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Turning Inert Atmospheric Nitrogen into Useful Products through Mild Catalytic Chemistry

About this event

(Visitors: Please contact Carlos Murillo cmurillo@nsf.gov in advance to arrange for a visitor pass.  Also, please consult the "Visit NSF" information page prior to your visit.) 



Among the planets we know, Earth is the only one that has an atmosphere of molecular nitrogen and oxygen (~3:1).  This mix, along with water, moderate temperatures, and time is a recipe for all life as we know it. This diatomic nitrogen is very unreactive under normal laboratory conditions. Only a few enzymes in biological systems are capable of fixation whereby the triple bond between nitrogen atoms in the gas is broken and small molecules such as ammonia are produced. These species are then used by other plants generating a myriad of nitrogen-containing species, many of which such as proteins are essential to life. Industrially, ammonia is produced in millions of tonnes to be used mostly as a fertilizer using the Haber-Bosh (HB) process. However, this is a very energy-intensive, polluting process. Reaction of molecular nitrogen with hydrogen requires huge volumes of the latter, which is now made from methane.  The byproduct is carbon dioxide (~3×108 tons per year) which is released to the atmosphere.

For 50 years the search has been on to discover how Nature manages this result at ambient temperature and pressure and in particular how formation of (energetically wasteful) hydrogen through a reaction between a proton and an electron can be avoided in the process.  Buildup of CO2 in the atmosphere has made this quest more urgent.  In theory, it should be possible to prepare protons and electrons in a solar process and form and store the ammonia made with them as a future fuel, fertilizer, or as a source of hydrogen through a "reverse" HB process.  The first "abiological" catalytic reduction of nitrogen to ammonia with protons and electrons was demonstrated in 2003 using a molybdenum catalyst, but the number of catalytic turnovers (TONs) was low (~4).  Today there are systems whose TONs are ten times that or more using Mo, Fe, or Os catalysts.  The complex challenge is how to develop an efficient catalyst and process that will make room temperature CO2-free synthesis of ammonia a reality.

Prof Schrock’s laboratory has been making efforts to find ways to accelerate the process while diminishing the energy requirements by exploring new catalysts.  During the seminar this Nobel laurate will show how molybdenum containing compounds behave in reactions with nitrogen. Results from his laboratory will be contrasted and compared with published catalyst systems.  In all systems metallocenes are the optimum reducing agents and amines or anilinium salts are the proton sources.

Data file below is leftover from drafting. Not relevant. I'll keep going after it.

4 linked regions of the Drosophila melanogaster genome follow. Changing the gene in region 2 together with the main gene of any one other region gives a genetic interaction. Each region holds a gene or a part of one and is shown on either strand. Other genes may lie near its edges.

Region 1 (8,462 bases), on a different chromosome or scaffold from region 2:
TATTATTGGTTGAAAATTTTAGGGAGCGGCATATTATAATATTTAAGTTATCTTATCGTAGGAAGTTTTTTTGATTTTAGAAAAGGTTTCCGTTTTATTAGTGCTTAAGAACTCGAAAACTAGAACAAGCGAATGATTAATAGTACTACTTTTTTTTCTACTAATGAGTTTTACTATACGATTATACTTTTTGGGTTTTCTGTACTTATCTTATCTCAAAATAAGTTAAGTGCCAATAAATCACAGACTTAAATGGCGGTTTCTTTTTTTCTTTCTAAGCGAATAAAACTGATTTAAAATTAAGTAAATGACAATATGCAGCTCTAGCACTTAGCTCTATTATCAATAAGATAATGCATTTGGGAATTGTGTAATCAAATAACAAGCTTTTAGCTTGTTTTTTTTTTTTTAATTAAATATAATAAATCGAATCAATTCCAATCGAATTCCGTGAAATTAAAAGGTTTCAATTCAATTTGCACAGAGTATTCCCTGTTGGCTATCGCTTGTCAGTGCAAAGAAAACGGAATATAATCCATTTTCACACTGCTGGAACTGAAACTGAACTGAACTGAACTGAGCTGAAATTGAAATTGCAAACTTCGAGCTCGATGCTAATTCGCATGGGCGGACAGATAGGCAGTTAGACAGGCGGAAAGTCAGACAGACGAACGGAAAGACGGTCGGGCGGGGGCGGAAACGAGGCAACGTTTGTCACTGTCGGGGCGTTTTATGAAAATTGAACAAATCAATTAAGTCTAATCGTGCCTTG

He was born in the humble Indiana farming community of Berne where his carpenter father owned a woodworking shop. Prof Schrock got hooked into chemistry when his older brother gave him a chemistry set for his eighth birthday. After his family moved to California, he chose to go to UC Riverside bypassing an offer from Berkeley. After obtaining a BS, he went to Harvard for his graduate studies. These were some crazy days and so he decided to take a break to travel in Europe on a $5-a-day budget. He then returned and finished his PhD. With an NSF-sponsored postdoctoral fellowship he went to Cambridge University to work with Jack (The Lord) Lewis. Back in the US, he accepted a position at the DuPont Central Research Laboratory. Finally, he was convinced to move to MIT in 1975 where he is now a full professor. In 2005, he was awarded the Nobel Prize in Chemistry, a prize shared with Yves Chauvin and Robert Grubbs “for the development of the metathesis method in organic synthesis.” The title of the Nobel lecture was “Metal-carbon bonds for catalytic metathesis reactions”

In addition to the Nobel prize, Prof Schrock has received numerous awards including the ACS Award in Organometallic Chemistry (1985), ACS Award in Inorganic Chemistry (1996), Sir Geoffrey Wilkinson Lecturer and Medalist (2002), F. Albert Cotton Award in Synthetic Inorganic Chemistry (2006). He is also a foreign member of Royal Society and has been a member of the US Academy of Sciences since 1992.

His research is focused in (1) synthesis and mechanisms of alkylidyne complexes, (2) olefin metathesis in organic chemistry and (3) olefin metathesis in polymer chemistry. He has been venturing in the area of catalytic nitrogen fixation, which is the topic of his NSF lecture. He has masterfully created bulky molecules that protect the metal centers responsible for the mild catalytic reduction of nitrogen.  In his words, he continues to unlock nature’s secrets, an enormously satisfying profession.